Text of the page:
Twins continue to pursue top pitching talent

December 11th, 2019

SAN DIEGO -- Here the Twins are at the Winter Meetings in San Diego, trying to jump into the deep end of the market for starting pitchers.

They do have the money to make a splash -- but it takes two to tango. The player and agent also need to feel that the team is a desirable landing spot. Do the Twins have the perception as a strong landing spot?

Minnesota's leadership certainly thinks so.

The city itself plays a factor, of course, and general manager Thad Levine indicated that the community in Minneapolis is generally considered an asset in that sense. More importantly, though, the Twins have two significant factors that also help them: Proof that they should be one of the favorites in a winnable division and the strong reputation of their coaching staff and clubhouse environment.

"I think one of the biggest hurdles we've summited so far is that we are perceived as a winning environment," Levine said. "I think that's significant."

Levine and Twins president of baseball operations Derek Falvey indicated that manager Rocco Baldelli and pitching coach Wes Johnson have become strong selling points in player-to-player interactions, and that has been a consistent message they have perceived from both agents and players in their conversations.

One of Baldelli's emphases last season was to create a comfortable, low-pressure clubhouse environment that empowered his coaches and players to be loose and at their best. The presence of veterans like and certainly helps. And though Johnson was a lesser-known commodity last year when he was hired out of the University of Arkansas, the performance of the Twins' pitching staff in 2019 is difficult to ignore as Minnesota continues its search for another impact starter.

According to FanGraphs, Johnson's pitching staff finished second in the American League with a combined 23.9 WAR last season. His work proved particularly significant in the bullpen, where he coaxed big steps forward out of , and to transform an inexperienced, shaky group at the start of the season into one of the team's major assets down the stretch.

"We were confident with Wes, that when we brought him in, we said, 'We think this guy can help individual pitchers individualize their plans and do it really well,'" Falvey said. "Now, I think it's a lot easier to point to real examples of that. It was a hope last year, and now we've got some proof to point to."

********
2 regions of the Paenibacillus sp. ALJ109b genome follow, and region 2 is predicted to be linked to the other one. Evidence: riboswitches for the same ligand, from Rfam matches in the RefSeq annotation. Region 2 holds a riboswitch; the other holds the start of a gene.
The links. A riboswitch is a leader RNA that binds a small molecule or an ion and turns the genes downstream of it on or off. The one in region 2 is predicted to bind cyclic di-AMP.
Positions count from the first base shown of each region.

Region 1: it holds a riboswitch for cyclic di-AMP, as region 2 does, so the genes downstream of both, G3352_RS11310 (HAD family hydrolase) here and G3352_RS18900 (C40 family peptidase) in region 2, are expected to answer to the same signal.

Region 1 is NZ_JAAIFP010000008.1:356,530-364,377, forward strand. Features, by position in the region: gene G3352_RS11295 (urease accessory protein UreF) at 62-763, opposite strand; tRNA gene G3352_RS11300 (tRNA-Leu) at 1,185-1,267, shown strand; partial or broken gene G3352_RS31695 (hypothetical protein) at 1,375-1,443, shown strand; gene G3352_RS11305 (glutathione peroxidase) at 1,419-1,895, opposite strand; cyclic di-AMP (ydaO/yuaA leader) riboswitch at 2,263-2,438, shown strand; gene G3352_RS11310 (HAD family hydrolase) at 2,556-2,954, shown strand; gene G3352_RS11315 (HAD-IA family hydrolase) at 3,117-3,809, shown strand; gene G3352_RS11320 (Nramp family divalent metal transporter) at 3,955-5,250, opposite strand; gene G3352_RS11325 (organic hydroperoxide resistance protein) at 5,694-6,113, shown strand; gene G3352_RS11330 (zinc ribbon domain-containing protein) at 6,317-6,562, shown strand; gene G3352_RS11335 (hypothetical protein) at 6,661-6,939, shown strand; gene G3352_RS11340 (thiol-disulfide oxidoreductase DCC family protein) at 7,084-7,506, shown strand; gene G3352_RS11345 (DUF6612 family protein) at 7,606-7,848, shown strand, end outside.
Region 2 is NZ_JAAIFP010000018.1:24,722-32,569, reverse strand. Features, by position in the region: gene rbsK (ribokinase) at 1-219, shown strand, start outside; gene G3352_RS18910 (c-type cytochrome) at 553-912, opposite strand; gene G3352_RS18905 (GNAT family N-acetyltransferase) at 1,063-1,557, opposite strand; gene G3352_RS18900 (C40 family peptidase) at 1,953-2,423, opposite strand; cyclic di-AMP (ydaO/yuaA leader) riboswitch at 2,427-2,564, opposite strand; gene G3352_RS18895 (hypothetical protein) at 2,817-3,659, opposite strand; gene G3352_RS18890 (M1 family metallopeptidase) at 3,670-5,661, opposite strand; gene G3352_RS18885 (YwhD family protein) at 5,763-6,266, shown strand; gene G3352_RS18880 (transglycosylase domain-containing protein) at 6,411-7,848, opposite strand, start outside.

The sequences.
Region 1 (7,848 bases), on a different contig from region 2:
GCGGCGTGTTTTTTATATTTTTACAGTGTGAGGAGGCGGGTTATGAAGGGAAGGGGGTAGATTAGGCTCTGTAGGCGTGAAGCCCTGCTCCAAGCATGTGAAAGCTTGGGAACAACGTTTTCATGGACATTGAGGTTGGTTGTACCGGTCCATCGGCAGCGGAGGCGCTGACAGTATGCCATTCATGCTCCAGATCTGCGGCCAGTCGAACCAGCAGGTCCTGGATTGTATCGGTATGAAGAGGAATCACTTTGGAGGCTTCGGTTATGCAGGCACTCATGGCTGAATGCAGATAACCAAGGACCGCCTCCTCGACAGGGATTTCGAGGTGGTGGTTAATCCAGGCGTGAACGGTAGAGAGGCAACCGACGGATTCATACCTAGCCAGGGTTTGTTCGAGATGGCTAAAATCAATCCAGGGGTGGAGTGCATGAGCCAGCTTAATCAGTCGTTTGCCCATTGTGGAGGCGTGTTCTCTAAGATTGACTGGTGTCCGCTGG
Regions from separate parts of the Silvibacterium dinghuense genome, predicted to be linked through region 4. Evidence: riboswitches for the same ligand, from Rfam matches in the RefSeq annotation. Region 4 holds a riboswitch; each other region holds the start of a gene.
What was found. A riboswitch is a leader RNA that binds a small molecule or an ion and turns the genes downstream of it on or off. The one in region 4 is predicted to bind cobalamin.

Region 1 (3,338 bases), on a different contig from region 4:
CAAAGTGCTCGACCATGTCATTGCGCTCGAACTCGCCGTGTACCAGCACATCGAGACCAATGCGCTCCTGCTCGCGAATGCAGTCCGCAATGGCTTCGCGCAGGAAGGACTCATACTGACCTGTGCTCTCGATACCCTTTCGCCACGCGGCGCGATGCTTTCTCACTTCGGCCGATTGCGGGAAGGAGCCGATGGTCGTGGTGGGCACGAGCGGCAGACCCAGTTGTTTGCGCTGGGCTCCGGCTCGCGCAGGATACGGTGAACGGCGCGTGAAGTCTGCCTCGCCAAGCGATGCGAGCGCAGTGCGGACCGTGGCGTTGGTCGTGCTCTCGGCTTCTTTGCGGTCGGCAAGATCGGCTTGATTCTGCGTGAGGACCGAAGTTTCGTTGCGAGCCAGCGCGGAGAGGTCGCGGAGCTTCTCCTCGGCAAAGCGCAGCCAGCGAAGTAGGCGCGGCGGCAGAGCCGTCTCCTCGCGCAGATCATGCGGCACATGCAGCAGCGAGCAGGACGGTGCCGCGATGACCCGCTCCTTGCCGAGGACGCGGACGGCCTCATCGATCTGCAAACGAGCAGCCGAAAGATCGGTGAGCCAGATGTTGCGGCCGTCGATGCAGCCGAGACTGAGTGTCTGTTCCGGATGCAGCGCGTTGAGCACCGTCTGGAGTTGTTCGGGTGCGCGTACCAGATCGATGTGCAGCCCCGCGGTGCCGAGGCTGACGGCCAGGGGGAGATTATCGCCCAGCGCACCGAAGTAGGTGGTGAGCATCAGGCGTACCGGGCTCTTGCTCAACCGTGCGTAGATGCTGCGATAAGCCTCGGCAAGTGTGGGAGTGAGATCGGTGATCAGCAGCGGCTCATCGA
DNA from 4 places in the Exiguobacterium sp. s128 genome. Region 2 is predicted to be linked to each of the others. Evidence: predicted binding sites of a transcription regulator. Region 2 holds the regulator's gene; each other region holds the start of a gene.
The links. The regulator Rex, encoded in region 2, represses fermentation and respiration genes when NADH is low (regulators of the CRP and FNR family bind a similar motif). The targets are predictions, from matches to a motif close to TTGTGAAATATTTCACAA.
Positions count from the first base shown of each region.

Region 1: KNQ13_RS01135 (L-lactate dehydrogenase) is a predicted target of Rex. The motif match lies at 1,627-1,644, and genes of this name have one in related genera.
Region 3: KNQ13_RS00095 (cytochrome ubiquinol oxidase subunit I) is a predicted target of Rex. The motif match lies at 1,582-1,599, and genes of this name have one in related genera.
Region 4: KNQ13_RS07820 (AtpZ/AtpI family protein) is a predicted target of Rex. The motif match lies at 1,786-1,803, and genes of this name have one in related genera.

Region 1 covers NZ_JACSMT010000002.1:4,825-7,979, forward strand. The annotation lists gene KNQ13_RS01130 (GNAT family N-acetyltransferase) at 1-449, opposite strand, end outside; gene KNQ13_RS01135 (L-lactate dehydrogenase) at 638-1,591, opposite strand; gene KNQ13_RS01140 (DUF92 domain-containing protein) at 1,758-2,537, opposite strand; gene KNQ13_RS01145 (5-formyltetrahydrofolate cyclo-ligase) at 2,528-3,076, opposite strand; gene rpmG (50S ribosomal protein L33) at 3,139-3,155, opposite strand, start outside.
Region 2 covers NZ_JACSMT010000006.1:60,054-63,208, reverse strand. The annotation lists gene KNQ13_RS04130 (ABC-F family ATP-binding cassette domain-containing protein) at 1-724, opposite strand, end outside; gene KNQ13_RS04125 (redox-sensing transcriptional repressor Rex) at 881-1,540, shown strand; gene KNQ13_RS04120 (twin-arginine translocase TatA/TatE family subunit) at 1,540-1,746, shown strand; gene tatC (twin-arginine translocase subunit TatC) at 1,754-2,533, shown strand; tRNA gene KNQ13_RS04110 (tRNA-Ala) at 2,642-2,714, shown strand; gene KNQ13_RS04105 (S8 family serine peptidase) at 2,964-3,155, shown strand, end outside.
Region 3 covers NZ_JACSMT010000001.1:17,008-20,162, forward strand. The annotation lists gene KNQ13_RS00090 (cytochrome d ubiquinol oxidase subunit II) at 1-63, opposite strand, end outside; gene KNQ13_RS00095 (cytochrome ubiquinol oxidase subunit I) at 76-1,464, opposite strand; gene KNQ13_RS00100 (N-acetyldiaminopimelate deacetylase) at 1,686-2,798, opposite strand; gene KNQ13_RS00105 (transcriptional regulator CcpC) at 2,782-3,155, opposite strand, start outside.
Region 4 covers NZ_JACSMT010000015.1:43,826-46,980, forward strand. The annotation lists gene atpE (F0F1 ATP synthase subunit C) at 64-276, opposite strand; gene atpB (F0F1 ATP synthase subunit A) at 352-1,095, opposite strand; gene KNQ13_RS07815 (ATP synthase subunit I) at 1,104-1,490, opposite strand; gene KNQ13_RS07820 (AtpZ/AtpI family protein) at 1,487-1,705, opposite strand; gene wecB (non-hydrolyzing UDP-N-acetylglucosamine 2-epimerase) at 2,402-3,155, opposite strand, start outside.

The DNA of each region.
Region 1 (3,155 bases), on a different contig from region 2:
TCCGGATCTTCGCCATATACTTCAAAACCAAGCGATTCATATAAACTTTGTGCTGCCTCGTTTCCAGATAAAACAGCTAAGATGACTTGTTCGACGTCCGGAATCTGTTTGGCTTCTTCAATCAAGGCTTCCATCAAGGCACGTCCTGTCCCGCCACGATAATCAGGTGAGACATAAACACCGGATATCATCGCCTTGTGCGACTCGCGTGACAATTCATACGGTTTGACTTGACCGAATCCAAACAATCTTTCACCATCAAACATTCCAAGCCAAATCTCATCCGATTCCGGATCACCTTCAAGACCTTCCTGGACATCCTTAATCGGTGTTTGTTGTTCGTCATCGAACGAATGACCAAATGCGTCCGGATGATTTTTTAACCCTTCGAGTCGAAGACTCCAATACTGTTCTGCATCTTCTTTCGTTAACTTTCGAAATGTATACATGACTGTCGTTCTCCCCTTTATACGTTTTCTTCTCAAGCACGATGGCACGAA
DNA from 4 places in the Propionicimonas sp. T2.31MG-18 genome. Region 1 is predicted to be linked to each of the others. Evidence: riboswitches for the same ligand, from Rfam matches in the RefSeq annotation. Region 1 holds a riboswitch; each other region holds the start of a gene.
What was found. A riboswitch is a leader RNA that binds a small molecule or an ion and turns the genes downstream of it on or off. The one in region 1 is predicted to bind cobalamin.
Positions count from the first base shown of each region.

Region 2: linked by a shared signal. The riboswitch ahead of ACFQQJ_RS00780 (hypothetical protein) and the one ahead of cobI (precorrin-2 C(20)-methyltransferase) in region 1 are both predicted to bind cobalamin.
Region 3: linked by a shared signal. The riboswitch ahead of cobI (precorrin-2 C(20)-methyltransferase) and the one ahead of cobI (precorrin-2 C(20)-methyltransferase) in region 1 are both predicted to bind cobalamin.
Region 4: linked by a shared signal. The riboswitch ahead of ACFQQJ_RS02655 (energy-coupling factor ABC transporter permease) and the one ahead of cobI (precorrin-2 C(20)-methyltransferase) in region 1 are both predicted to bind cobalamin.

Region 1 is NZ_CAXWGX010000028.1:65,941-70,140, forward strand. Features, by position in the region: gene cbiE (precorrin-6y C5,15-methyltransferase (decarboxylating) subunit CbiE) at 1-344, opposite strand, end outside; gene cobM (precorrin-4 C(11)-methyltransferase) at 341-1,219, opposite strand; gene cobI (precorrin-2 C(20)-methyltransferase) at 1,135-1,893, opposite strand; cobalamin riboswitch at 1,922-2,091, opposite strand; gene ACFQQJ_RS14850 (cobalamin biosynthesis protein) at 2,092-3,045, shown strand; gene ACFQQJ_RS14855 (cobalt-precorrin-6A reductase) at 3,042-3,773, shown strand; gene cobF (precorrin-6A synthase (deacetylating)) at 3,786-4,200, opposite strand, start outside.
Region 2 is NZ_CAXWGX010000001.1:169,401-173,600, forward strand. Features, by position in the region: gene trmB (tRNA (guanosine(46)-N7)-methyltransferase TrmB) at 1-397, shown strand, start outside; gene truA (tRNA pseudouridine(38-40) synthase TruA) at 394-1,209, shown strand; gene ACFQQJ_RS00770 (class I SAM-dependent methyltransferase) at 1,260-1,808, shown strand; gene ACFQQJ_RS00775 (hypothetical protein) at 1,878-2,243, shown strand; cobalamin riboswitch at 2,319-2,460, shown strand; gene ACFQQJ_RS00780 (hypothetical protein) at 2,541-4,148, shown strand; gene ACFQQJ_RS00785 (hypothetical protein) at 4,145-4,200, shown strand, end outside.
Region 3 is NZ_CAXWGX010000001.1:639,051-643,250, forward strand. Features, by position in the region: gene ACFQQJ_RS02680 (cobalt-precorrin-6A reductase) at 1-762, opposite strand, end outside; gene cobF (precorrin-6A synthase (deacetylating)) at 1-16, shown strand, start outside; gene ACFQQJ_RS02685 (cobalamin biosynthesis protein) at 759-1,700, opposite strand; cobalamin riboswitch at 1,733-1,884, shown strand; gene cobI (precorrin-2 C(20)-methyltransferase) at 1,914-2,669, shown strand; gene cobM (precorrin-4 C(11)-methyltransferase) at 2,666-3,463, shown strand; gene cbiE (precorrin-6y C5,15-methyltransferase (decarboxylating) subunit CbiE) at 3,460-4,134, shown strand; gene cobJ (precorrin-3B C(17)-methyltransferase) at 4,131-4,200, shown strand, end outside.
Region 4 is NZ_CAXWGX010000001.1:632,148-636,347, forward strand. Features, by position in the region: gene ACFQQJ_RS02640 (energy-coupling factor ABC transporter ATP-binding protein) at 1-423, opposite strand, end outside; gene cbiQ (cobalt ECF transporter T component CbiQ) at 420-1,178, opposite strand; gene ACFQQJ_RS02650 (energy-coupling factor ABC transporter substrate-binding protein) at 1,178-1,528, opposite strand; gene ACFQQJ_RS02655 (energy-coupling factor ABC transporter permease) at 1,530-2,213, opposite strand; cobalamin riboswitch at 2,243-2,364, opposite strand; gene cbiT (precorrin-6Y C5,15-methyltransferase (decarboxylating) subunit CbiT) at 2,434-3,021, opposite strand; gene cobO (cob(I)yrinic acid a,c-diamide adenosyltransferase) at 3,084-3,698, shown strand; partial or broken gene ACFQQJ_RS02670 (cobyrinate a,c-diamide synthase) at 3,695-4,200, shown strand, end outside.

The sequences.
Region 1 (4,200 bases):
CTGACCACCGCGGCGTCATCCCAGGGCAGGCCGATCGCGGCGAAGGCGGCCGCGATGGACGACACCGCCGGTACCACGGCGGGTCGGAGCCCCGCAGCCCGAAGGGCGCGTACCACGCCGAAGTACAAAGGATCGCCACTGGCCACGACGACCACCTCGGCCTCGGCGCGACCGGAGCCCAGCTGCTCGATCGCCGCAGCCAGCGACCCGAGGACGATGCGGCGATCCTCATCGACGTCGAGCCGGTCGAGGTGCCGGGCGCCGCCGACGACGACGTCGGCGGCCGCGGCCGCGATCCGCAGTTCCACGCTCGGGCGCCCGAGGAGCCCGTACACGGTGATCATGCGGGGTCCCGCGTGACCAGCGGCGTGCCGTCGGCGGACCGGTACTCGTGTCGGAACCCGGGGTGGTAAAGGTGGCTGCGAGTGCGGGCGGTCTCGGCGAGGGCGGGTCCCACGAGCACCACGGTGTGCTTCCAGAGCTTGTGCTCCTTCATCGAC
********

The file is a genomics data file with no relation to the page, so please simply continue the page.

Significantly, super-agent Scott Boras agreed that Minnesota is a desirable destination for his clients as he confirmed on Tuesday that the Twins have approached his agency with a "strong interest in improving their pitching staff." Boras represents two of the top starting pitchers left on the market: and .

"[Baldelli] is really a dynamic person," Boras said. "I think the locker room there is looked upon by players as a really comfortable environment. I think they've got a great executive core, committed ownership, and when you play in the American League Central and you're a good team, it really improves your chances of being in the playoffs."

According to MLB Network insider Jon Heyman, the Twins still have an interest in Ryu, and Keuchel. It remains to be seen whether Minnesota's clubhouse and coaches will be able to swing Ryu, a West Coast players throughout his career, into relocating to the Midwest for the foreseeable future. (Boras offered a non-answer when asked about the strength of Ryu's geographic preferences.)

But if the Twins can clear that longtime hurdle, it would go a long way in helping them get over their playoff hump as well.

"They've really got to gear up and get the club to a level where they believe they can win Division Series and advance to the playoffs at that level," Boras said.